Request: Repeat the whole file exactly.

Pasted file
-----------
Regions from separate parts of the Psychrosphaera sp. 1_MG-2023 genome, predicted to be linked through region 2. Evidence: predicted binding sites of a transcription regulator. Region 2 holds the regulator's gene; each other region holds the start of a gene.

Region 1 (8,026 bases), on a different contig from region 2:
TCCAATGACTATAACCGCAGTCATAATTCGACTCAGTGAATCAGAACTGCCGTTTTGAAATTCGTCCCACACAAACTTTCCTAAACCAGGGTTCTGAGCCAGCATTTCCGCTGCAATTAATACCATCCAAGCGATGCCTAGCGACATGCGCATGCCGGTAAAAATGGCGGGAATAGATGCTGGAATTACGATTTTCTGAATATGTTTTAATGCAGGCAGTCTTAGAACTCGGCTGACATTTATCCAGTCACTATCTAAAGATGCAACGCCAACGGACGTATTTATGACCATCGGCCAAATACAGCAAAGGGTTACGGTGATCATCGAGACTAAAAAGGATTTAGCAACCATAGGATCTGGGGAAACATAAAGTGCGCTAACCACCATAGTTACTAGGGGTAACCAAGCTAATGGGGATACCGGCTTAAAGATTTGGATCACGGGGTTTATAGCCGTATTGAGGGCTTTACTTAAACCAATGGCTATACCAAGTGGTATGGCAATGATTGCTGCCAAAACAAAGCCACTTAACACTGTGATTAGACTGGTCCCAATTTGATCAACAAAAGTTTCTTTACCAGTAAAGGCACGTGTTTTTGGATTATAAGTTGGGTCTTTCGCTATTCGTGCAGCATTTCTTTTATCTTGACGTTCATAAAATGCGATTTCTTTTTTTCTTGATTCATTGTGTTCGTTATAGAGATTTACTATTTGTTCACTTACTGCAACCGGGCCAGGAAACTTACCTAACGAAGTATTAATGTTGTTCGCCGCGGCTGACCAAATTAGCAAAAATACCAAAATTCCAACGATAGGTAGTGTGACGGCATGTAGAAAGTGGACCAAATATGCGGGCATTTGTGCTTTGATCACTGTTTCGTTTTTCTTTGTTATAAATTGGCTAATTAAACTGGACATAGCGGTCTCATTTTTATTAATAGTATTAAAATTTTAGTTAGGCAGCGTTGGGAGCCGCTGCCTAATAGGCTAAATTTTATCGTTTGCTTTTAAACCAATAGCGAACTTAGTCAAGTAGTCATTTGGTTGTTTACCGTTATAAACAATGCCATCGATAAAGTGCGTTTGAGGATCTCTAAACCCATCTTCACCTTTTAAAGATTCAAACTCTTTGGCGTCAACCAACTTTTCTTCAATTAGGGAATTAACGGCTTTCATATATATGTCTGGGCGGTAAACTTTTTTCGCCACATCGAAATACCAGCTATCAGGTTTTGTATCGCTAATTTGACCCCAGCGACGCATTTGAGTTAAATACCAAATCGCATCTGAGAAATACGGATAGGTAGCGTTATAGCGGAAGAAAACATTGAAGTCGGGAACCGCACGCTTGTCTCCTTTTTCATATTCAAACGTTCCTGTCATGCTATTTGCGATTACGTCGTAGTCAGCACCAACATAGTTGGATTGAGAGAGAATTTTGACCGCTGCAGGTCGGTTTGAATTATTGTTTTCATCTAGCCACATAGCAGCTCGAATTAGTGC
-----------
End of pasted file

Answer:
Regions from separate parts of the Psychrosphaera sp. 1_MG-2023 genome, predicted to be linked through region 2. Evidence: predicted binding sites of a transcription regulator. Region 2 holds the regulator's gene; each other region holds the start of a gene.

Region 1 (8,026 bases), on a different contig from region 2:
TCCAATGACTATAACCGCAGTCATAATTCGACTCAGTGAATCAGAACTGCCGTTTTGAAATTCGTCCCACACAAACTTTCCTAAACCAGGGTTCTGAGCCAGCATTTCCGCTGCAATTAATACCATCCAAGCGATGCCTAGCGACATGCGCATGCCGGTAAAAATGGCGGGAATAGATGCTGGAATTACGATTTTCTGAATATGTTTTAATGCAGGCAGTCTTAGAACTCGGCTGACATTTATCCAGTCACTATCTAAAGATGCAACGCCAACGGACGTATTTATGACCATCGGCCAAATACAGCAAAGGGTTACGGTGATCATCGAGACTAAAAAGGATTTAGCAACCATAGGATCTGGGGAAACATAAAGTGCGCTAACCACCATAGTTACTAGGGGTAACCAAGCTAATGGGGATACCGGCTTAAAGATTTGGATCACGGGGTTTATAGCCGTATTGAGGGCTTTACTTAAACCAATGGCTATACCAAGTGGTATGGCAATGATTGCTGCCAAAACAAAGCCACTTAACACTGTGATTAGACTGGTCCCAATTTGATCAACAAAAGTTTCTTTACCAGTAAAGGCACGTGTTTTTGGATTATAAGTTGGGTCTTTCGCTATTCGTGCAGCATTTCTTTTATCTTGACGTTCATAAAATGCGATTTCTTTTTTTCTTGATTCATTGTGTTCGTTATAGAGATTTACTATTTGTTCACTTACTGCAACCGGGCCAGGAAACTTACCTAACGAAGTATTAATGTTGTTCGCCGCGGCTGACCAAATTAGCAAAAATACCAAAATTCCAACGATAGGTAGTGTGACGGCATGTAGAAAGTGGACCAAATATGCGGGCATTTGTGCTTTGATCACTGTTTCGTTTTTCTTTGTTATAAATTGGCTAATTAAACTGGACATAGCGGTCTCATTTTTATTAATAGTATTAAAATTTTAGTTAGGCAGCGTTGGGAGCCGCTGCCTAATAGGCTAAATTTTATCGTTTGCTTTTAAACCAATAGCGAACTTAGTCAAGTAGTCATTTGGTTGTTTACCGTTATAAACAATGCCATCGATAAAGTGCGTTTGAGGATCTCTAAACCCATCTTCACCTTTTAAAGATTCAAACTCTTTGGCGTCAACCAACTTTTCTTCAATTAGGGAATTAACGGCTTTCATATATATGTCTGGGCGGTAAACTTTTTTCGCCACATCGAAATACCAGCTATCAGGTTTTGTATCGCTAATTTGACCCCAGCGACGCATTTGAGTTAAATACCAAATCGCATCTGAGAAATACGGATAGGTAGCGTTATAGCGGAAGAAAACATTGAAGTCGGGAACCGCACGCTTGTCTCCTTTTTCATATTCAAACGTTCCTGTCATGCTATTTGCGATTACGTCGTAGTCAGCACCAACATAGTTGGATTGAGAGAGAATTTTGACCGCTGCAGGTCGGTTTGAATTATTGTTTTCATCTAGCCACATAGCAGCTCGAATTAGTGC